By Kirby Neumann-Rea • Of the News-Register • 

Back, and Forth: MacLocals creator inspires McMinnville state of mind

Kirby Neumann-Rea/News-Register##Josh Sager wears the first-issue Mac Locals T-shirt and holds stickers with images including the signature motif (for now) and a black-and-white one inspired by the “you are here” map dart.
Kirby Neumann-Rea/News-Register##Josh Sager wears the first-issue Mac Locals T-shirt and holds stickers with images including the signature motif (for now) and a black-and-white one inspired by the “you are here” map dart.

After talking with Josh Sager, I got to thinking — for reverse reasons — of a line from a 1989 James McMurtry song, “I’m Not From Here.”

“I’m not from here/I just live here/grew up somewhere far away/came here thinking I’d never stay long/I’d be going back soon someday … “

It’s Sager who has created the unique, yet below-the-radar “Mac Locals” effort. You might have seen the T-shirts and stickers in recent months.

Sager was fully new to McMinnville. He chose this place for different reasons, but has transformed an enthusiasm for Mac shared by life-longers and newcomers alike into Mac Locals, a concept in action.

By reverse reasons, I mean the song resonates because I can’t actually relate. It’s counterintuitive for me, even as a relative newcomer, because McMinnville is a place I went to college, got married, visited regularly and read about in the local paper long before joining its staff.

I can’t say I always figured I’d be back someday. I can say doing so came as no surprise.

After seeing his UFO-themed stickers and gear, I got in touch with Sager. We met on a bench at the US Bank plaza at Third and Davis, Mac being a town with not one “town square” but several.

“Essentially, Mac Locals is an all-inclusive exclusive club and all it takes to be a Mac Local is you saying you’re a Mac local,” he told me.

“Nobody’s from here/most of us just live here/locals long since moved away.”

That next McMurtry line speaks to the opposite of what defines McMinnville, a town that keeps many of its locals and draws people who feel deeply rooted despite being new. That makes the McMurtry lines so not McMinnville.

The essential spirit of Mac Locals is: No matter how long you’ve been here, you are from here.

“We moved to Mac in 2020, right in the middle of the pandemic when everything was closed down,” Sager recalled. He and his wife and kids were living in Southern California. After paying Oregon a visit, they decided they were ready to pull up roots and make the move.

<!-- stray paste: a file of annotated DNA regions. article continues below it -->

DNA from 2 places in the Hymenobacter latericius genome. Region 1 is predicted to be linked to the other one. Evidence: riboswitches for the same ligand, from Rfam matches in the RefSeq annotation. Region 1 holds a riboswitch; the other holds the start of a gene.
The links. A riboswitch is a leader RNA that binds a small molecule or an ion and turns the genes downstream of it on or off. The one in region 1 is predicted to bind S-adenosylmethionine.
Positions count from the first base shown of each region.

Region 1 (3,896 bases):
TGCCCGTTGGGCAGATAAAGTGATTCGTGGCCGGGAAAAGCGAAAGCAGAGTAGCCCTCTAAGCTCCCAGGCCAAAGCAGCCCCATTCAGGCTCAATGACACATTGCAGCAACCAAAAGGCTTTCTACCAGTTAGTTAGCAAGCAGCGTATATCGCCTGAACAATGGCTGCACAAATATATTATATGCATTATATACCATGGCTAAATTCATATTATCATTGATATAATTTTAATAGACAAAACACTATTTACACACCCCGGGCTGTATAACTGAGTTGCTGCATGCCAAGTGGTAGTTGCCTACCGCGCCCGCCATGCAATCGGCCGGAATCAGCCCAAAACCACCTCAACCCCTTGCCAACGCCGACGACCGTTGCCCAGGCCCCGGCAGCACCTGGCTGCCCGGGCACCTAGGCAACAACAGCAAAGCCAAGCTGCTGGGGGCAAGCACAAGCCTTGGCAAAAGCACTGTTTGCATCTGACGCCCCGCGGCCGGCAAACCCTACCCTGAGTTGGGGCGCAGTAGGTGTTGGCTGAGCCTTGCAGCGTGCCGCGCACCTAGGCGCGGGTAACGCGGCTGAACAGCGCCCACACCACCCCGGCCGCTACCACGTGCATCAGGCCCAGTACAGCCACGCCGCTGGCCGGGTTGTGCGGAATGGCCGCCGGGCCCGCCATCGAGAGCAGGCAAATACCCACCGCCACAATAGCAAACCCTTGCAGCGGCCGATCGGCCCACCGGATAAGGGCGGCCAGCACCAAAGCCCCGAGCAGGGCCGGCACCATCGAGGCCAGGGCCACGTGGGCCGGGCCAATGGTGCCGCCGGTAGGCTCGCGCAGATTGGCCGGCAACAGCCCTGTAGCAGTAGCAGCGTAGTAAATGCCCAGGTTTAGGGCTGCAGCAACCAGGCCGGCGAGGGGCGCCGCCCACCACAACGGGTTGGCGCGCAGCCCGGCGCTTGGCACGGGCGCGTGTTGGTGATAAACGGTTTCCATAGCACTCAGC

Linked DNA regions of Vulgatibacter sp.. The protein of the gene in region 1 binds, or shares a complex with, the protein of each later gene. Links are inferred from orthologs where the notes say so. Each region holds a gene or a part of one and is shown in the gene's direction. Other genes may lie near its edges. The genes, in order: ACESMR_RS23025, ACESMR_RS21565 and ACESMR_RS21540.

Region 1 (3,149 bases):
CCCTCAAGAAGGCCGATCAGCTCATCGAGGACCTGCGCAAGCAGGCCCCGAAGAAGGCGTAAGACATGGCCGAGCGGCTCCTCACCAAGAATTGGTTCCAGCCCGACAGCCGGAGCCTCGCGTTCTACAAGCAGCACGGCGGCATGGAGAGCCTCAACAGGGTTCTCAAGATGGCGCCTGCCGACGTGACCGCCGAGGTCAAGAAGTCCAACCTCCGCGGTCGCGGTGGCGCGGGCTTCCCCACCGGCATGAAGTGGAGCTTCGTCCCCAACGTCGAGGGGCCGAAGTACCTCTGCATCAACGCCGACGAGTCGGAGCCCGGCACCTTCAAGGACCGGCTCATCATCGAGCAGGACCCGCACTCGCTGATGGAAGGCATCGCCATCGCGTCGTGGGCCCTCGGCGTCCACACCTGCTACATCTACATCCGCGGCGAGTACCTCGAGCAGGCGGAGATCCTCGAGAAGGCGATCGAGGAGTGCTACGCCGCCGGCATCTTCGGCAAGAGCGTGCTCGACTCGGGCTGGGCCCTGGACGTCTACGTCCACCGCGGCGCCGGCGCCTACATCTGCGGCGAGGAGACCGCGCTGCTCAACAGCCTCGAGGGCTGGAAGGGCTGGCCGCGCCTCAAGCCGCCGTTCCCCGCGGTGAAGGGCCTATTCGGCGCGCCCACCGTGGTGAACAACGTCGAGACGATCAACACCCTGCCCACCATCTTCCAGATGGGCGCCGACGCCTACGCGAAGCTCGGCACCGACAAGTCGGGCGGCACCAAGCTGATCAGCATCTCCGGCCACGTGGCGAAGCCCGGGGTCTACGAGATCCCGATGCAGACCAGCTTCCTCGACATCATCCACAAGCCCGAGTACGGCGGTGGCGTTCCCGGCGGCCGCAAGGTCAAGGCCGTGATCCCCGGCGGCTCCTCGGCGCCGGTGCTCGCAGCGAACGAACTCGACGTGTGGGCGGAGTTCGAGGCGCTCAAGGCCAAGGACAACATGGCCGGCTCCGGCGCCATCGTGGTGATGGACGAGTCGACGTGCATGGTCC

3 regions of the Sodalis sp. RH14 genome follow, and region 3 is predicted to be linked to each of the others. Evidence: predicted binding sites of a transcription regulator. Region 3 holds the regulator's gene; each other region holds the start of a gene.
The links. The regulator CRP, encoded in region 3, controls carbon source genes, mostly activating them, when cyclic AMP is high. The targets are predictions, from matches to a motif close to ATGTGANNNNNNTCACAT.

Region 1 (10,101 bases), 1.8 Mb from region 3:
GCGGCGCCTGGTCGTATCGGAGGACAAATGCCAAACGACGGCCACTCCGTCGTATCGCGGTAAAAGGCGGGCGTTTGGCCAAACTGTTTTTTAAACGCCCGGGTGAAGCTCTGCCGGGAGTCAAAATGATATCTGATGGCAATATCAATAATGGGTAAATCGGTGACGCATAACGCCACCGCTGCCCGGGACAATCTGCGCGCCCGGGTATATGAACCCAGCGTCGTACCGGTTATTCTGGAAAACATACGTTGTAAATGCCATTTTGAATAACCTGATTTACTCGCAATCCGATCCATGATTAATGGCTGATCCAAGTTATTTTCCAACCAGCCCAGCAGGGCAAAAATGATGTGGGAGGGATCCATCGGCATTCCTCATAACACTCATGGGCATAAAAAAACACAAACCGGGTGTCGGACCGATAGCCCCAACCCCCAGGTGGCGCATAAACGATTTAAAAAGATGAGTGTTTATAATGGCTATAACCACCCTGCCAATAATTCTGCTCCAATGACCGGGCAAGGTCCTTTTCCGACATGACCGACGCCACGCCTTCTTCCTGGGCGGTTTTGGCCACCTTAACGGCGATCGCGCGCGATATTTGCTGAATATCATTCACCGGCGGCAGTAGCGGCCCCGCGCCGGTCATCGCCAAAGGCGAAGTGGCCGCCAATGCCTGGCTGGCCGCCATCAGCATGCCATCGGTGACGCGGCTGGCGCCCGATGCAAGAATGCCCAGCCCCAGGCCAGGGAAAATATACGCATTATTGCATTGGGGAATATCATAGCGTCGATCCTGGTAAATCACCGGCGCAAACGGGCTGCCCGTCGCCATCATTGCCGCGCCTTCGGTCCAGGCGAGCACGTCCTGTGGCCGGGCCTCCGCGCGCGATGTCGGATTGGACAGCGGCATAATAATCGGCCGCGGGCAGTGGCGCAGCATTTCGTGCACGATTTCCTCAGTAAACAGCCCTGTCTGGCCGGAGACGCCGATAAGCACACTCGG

They first tried Beaverton, then paid a visit to McMinnville. And in his words, they “just fell in love with this town.”

His daughter, Saylor, a Duniway Middle School seventh-grader, recently placed second in the statewide “If I Were Mayor” essay contest. She was honored by Mayor Remy Drabkin at the McMinnville Community Festival on May 25.

Sager quickly got the idea for Mac Locals, with its central motif an eyeball figure and UFO craft.

His modest distribution tactics included handing stickers out during UFO Fest. “Next year,” he said, “I want to dress up as the eyeball and walk in the parade.”

He also placed a handful in the hand of Ben Franklin downtown, posted one to Instagram and invited anyone to come and take one. He has since gotten a new Mac Locals poster put up in storefronts, featuring a colorful, mildly-freaky dose of psychedelia worthy of a ‘60s concert poster.

Sager is now branching out further with Mac Locals. The new gear isn’t free, but Sager isn’t making any money selling quality hats and T-shirts for $24 via the Magick Attic and McMinnville Antique Mall.

The designs have an intentionally short shelf-life.

“The way I want to do this, it should always be really extremely fun. I want to do short runs of everything, so once the T-shirts I made are gone, they are gone. I’ll make a new one.”

He’s forthright in saying Mac Locals has synergy with his work as a real estate agent. But he said one does not push the other.